A much better scenario on that aircraft Christmas day would not have been passengers wrestling with him as he tried to ignite the bomb, but an Air Marshal putting a bullet right in his cranial vault!

Hal Smith

January 11th, 2010
9:25 am

Mr. Barr, you were exactly on target and correct in today’s (Monday) Opinion piece. The reason that some want military tribunals is they have visions of bringing out he water board and having some really great fun! We must stand for what we believe or we believe nothing – and out judicial system is one of the things that makes our country safe and secure. I don’t always agree with you, but this time: YEEHAW!!! Right on target!

Mark

January 11th, 2010
9:52 am

WOW! Two reasoned and reasonable columns from Bob Barr in a row. I am impressed. What a refreshing contrast from the demagoguery of many critics of the decision.
If ridgerunner wants the terrorists to be considered “soldiers of a terrorist army,” does he wants to afford them also the protection of Geneva Convention?War crimes are in the jurisdiction of a federal court, anyway..

“TRY A TERRORIST in the same FEDERAL COURT where they tried Michael VICK-????” writes DAVID-AJC Truth Detector. Does he want to have different Federal courts for different crimes?

Karl Marx

January 11th, 2010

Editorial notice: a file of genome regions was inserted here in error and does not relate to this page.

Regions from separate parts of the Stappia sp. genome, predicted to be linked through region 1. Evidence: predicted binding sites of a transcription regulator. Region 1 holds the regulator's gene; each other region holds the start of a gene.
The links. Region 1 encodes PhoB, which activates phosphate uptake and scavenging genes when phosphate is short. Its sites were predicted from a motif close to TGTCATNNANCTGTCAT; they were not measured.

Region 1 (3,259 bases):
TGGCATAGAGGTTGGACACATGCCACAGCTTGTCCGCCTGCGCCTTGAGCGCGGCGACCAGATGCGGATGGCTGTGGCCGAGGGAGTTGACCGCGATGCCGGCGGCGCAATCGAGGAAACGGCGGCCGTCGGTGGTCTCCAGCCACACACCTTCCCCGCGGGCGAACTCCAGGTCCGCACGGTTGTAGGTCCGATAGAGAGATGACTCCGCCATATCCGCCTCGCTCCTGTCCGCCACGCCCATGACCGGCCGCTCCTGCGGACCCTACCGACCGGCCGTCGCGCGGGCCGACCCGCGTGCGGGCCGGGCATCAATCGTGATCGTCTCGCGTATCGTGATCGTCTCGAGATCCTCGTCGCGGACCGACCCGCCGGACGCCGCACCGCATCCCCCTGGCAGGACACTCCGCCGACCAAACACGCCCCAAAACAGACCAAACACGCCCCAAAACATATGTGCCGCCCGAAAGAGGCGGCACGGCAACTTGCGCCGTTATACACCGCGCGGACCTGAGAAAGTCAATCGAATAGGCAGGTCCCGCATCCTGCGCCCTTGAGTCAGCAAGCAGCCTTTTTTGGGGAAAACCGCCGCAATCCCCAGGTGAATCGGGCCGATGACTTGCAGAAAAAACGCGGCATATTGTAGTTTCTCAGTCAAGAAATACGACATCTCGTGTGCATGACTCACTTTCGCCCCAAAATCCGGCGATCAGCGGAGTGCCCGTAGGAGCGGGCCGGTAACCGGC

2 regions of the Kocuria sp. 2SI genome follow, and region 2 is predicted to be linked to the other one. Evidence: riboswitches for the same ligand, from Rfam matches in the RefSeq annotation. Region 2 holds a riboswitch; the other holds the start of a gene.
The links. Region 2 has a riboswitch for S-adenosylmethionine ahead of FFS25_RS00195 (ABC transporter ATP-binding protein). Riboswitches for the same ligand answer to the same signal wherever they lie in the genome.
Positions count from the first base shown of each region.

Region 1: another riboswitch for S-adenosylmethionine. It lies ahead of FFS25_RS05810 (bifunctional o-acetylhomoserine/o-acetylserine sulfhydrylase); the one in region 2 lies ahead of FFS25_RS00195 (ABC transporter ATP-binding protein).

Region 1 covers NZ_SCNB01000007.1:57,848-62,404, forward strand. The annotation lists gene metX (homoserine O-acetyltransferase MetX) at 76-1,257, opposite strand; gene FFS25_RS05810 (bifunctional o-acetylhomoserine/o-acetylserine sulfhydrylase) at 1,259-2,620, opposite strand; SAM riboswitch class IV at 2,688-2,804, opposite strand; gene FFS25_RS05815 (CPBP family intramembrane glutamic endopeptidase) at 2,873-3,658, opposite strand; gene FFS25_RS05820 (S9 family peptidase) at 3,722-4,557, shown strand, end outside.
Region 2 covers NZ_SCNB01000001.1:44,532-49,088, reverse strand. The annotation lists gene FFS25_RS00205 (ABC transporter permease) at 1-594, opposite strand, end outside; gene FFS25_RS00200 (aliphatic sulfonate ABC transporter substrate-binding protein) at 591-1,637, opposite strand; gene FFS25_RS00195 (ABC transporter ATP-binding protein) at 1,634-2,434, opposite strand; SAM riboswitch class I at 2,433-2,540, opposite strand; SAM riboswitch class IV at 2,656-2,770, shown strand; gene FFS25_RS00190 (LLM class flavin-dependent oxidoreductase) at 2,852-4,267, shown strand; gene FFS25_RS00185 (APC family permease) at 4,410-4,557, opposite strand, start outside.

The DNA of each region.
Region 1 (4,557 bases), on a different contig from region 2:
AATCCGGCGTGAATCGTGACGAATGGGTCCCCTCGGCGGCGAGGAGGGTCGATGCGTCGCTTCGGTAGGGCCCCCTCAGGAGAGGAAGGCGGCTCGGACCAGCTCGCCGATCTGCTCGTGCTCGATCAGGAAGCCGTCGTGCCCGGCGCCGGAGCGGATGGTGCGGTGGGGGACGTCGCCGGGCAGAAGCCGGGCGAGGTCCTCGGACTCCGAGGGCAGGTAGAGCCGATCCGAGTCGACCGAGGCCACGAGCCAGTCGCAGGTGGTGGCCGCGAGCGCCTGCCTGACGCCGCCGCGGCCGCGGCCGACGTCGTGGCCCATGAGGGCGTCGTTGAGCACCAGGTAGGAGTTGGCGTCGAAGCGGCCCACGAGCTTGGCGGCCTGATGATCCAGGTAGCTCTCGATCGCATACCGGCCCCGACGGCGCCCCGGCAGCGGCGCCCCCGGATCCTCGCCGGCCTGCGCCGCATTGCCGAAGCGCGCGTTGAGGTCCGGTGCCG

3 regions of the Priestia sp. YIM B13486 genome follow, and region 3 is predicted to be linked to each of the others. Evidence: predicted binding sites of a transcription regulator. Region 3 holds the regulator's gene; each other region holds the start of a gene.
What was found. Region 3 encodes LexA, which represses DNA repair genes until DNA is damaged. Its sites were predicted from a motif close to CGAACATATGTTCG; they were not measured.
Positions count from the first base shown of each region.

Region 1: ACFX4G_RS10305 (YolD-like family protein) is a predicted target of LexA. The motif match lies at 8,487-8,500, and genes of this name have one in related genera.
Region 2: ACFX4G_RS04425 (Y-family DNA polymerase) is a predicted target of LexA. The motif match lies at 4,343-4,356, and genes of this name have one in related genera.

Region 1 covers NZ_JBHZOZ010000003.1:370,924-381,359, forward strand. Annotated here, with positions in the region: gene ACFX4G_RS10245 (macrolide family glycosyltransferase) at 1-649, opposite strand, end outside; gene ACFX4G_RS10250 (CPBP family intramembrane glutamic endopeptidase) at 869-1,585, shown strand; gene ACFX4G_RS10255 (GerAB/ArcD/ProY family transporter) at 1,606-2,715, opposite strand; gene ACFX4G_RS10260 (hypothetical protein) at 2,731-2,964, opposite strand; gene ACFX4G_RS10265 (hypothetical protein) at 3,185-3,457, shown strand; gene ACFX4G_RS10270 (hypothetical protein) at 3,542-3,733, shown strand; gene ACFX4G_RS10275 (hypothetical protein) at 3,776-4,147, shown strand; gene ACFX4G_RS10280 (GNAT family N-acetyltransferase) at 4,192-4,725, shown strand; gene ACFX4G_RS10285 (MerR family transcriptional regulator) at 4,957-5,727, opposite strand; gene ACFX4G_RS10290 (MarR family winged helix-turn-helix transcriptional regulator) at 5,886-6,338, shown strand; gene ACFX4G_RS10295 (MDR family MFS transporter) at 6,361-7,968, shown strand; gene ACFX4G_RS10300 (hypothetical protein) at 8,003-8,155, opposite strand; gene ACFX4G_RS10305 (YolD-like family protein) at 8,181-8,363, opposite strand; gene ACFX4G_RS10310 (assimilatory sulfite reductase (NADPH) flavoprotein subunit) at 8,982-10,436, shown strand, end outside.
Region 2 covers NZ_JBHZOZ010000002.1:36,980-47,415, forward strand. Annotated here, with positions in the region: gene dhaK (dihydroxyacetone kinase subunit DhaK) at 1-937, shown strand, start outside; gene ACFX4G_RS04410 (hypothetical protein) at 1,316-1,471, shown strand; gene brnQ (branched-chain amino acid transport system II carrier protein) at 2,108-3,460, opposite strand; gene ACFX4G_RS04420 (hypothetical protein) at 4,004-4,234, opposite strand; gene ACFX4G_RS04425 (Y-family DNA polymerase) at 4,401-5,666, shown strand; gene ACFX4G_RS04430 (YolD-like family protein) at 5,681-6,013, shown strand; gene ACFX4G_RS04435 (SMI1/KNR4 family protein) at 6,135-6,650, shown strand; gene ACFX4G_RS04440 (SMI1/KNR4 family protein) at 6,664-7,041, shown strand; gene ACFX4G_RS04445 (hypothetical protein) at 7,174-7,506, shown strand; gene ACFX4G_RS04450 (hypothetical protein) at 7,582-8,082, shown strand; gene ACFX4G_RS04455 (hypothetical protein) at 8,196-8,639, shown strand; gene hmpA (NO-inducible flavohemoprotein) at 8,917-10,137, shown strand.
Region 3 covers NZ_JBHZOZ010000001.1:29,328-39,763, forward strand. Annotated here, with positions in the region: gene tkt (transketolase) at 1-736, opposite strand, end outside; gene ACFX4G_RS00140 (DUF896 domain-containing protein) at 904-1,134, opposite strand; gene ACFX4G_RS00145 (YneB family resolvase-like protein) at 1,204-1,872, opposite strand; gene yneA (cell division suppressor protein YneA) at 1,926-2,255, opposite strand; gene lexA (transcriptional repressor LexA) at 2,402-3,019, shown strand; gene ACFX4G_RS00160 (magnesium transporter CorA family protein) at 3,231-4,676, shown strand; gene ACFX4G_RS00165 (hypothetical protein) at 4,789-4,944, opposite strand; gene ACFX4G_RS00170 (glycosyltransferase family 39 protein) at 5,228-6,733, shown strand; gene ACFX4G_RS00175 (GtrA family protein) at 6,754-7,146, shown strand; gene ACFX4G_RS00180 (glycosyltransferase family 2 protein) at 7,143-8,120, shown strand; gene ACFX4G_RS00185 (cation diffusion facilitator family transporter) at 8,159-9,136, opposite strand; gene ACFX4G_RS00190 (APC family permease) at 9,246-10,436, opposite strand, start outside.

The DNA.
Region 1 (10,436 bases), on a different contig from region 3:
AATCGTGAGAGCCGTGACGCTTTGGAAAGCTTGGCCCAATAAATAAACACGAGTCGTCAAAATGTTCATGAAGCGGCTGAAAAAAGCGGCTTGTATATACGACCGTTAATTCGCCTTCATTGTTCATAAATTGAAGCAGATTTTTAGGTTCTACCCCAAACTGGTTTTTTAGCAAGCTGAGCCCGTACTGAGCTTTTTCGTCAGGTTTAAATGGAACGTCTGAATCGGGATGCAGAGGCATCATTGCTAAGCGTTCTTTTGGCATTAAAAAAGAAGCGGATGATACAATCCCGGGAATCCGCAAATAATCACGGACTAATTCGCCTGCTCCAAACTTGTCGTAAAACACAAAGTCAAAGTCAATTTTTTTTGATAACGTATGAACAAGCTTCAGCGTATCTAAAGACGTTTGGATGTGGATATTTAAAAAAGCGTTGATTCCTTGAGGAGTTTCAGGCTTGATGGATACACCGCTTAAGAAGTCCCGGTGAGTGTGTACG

9:56 am

Mr. Barr,

You rapid descent into Loony-tarianism is now complete. Why on earth would you give rights of our citizens to non citizen terrorist who is out to do any damage they can. They will flood the judicial system as part of an effort to bankrupt us and use it to spew their warped political agenda. They are not interested is really defending themselves. These terrorist do not recognize the Geneva Convention or our constitution. They willingly cut off innocent’s peoples heads on camera. This is an act of war not a criminal act

Mark

January 11th, 2010
10:13 am

Karl, Marx: War crimes fall under the jurisdiction of federal courts. As for “Why on earth would you give rights of our citizens to non citizen terrorist …”, you might as well argue; “Why would you want to give rights to an (American) mass murderer, who cut people heads (in the US) …

Ridgerunner

January 11th, 2010
10:15 am

Treating terrorists this way cheapens (not enhances) my citizenship as an American. If they have the same rights I have then mine mean less. Just one man’s opinion but I know millions of Americans agree with me.

Mark

January 11th, 2010
10:22 am

Ridgerunner: Millions of American may agree with you, but that does not give your and tgheir opinion any more sense. Do the rights of an Anmerican mass murderer cheapen your citizenship?

jconservative

January 11th, 2010
10:35 am

So far the military commission trials have been an inefficient failure.
One of the 3 cases completed, that’s 3 cases in 8 years, resulted in turning the guy loose for time served at Gitmo. They found him guilty but turned him loose!

And rememember, it was the military that turned all those Gitmo prisoners loose without trials and now a bunch of them are back in the terrorist business.

The number one experts on trying terrorists in this country are the Federal District Courts, in particular the Southern District of NY. The military are actually amateurs, they have not done commission trials in any of these guys lifetimes.

Rockerbabe

January 11th, 2010
10:40 am